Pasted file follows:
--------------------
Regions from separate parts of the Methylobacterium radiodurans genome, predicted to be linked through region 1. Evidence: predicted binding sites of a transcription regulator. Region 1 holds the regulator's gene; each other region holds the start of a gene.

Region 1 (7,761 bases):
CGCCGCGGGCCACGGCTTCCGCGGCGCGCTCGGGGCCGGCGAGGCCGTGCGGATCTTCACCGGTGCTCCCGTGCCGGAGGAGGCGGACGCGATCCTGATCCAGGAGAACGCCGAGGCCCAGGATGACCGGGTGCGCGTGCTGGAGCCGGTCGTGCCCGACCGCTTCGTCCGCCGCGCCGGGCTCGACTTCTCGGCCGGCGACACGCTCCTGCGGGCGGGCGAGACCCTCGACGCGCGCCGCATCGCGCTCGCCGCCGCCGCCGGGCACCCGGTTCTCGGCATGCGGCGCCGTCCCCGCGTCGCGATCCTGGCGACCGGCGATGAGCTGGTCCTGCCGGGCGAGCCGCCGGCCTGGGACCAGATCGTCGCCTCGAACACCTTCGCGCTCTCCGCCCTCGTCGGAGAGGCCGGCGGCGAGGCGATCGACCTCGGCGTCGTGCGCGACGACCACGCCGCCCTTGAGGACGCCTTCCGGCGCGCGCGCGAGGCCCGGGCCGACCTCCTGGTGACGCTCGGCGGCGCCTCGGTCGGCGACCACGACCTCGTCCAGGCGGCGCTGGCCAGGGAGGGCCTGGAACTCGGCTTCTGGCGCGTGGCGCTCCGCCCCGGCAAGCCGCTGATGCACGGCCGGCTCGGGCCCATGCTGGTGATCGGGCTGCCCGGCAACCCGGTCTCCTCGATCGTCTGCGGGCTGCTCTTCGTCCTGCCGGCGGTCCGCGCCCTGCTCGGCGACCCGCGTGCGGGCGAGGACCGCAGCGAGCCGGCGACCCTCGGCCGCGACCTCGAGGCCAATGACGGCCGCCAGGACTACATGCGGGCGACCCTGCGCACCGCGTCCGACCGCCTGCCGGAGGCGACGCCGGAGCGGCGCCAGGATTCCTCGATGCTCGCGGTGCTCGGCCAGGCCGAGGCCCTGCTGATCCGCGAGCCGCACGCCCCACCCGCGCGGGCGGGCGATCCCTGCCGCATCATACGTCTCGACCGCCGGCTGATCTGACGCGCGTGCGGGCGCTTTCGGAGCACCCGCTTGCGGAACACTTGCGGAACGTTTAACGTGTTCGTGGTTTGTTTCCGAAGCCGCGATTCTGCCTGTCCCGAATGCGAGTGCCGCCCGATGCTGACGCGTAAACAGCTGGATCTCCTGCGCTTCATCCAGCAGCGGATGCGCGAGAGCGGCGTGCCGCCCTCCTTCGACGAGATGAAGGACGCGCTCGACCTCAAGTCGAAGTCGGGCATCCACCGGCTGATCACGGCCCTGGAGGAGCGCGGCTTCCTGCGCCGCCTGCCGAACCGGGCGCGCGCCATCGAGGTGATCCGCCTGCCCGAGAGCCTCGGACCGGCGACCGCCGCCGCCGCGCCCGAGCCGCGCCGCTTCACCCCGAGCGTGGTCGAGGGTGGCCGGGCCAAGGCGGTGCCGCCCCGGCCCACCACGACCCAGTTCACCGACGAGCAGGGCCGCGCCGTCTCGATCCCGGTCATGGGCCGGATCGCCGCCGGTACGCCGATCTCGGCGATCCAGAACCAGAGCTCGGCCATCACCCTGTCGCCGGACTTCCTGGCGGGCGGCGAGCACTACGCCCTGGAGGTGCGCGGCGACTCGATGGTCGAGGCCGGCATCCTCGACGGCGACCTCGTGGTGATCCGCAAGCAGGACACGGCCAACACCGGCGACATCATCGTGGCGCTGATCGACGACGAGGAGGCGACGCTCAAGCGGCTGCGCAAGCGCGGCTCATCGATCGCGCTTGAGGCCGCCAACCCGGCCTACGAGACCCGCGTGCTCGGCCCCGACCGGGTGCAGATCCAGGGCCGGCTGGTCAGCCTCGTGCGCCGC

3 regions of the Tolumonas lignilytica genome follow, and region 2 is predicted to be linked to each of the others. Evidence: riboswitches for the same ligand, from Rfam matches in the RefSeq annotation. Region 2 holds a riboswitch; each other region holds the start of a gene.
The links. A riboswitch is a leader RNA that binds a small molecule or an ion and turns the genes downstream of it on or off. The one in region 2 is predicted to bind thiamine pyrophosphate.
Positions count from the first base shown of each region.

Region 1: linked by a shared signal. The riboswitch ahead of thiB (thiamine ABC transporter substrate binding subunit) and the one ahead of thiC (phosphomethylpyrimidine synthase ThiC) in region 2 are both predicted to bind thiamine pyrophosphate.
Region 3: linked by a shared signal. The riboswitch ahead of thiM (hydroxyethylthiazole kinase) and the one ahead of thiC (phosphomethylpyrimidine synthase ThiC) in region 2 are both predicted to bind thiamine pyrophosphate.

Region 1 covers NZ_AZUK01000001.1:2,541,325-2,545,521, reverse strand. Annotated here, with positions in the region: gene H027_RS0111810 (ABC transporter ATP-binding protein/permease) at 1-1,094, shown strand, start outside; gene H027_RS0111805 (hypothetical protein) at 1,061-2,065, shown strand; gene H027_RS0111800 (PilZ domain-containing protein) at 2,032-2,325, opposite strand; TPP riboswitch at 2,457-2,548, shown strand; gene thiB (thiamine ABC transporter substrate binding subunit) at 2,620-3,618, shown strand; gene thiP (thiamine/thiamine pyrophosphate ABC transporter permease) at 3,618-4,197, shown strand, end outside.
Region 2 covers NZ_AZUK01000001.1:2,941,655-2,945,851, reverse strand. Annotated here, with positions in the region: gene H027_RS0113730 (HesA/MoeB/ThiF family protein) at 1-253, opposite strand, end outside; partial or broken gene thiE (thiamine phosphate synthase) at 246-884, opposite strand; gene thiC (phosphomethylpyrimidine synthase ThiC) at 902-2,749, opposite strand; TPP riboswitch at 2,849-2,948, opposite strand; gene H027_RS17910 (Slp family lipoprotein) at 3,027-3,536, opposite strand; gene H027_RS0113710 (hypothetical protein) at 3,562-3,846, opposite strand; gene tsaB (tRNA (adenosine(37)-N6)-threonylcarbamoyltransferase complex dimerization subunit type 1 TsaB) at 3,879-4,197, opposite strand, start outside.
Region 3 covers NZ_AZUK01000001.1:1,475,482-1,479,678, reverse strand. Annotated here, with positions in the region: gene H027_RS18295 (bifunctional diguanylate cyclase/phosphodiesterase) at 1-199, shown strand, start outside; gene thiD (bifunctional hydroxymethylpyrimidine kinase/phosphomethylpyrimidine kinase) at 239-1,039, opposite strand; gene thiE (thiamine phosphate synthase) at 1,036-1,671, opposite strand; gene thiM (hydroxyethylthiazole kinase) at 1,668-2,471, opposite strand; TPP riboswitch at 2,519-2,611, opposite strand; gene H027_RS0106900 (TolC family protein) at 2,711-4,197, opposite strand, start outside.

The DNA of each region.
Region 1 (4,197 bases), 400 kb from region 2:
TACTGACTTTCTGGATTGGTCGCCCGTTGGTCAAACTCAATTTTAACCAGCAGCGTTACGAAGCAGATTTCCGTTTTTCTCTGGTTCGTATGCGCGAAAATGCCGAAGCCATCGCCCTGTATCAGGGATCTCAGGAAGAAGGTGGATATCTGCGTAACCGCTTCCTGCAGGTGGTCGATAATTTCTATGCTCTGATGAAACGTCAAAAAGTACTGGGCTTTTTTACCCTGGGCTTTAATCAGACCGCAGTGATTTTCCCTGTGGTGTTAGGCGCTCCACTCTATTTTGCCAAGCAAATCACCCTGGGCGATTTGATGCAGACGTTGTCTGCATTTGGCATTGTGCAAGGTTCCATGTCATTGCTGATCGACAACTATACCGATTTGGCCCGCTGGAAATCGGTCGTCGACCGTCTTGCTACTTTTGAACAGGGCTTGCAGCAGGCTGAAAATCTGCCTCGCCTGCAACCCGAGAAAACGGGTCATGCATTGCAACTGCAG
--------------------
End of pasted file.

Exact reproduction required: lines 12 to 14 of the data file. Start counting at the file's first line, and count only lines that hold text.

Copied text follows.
The DNA of each region.
Region 1 (4,197 bases), 400 kb from region 2:
TACTGACTTTCTGGATTGGTCGCCCGTTGGTCAAACTCAATTTTAACCAGCAGCGTTACGAAGCAGATTTCCGTTTTTCTCTGGTTCGTATGCGCGAAAATGCCGAAGCCATCGCCCTGTATCAGGGATCTCAGGAAGAAGGTGGATATCTGCGTAACCGCTTCCTGCAGGTGGTCGATAATTTCTATGCTCTGATGAAACGTCAAAAAGTACTGGGCTTTTTTACCCTGGGCTTTAATCAGACCGCAGTGATTTTCCCTGTGGTGTTAGGCGCTCCACTCTATTTTGCCAAGCAAATCACCCTGGGCGATTTGATGCAGACGTTGTCTGCATTTGGCATTGTGCAAGGTTCCATGTCATTGCTGATCGACAACTATACCGATTTGGCCCGCTGGAAATCGGTCGTCGACCGTCTTGCTACTTTTGAACAGGGCTTGCAGCAGGCTGAAAATCTGCCTCGCCTGCAACCCGAGAAAACGGGTCATGCATTGCAACTGCAG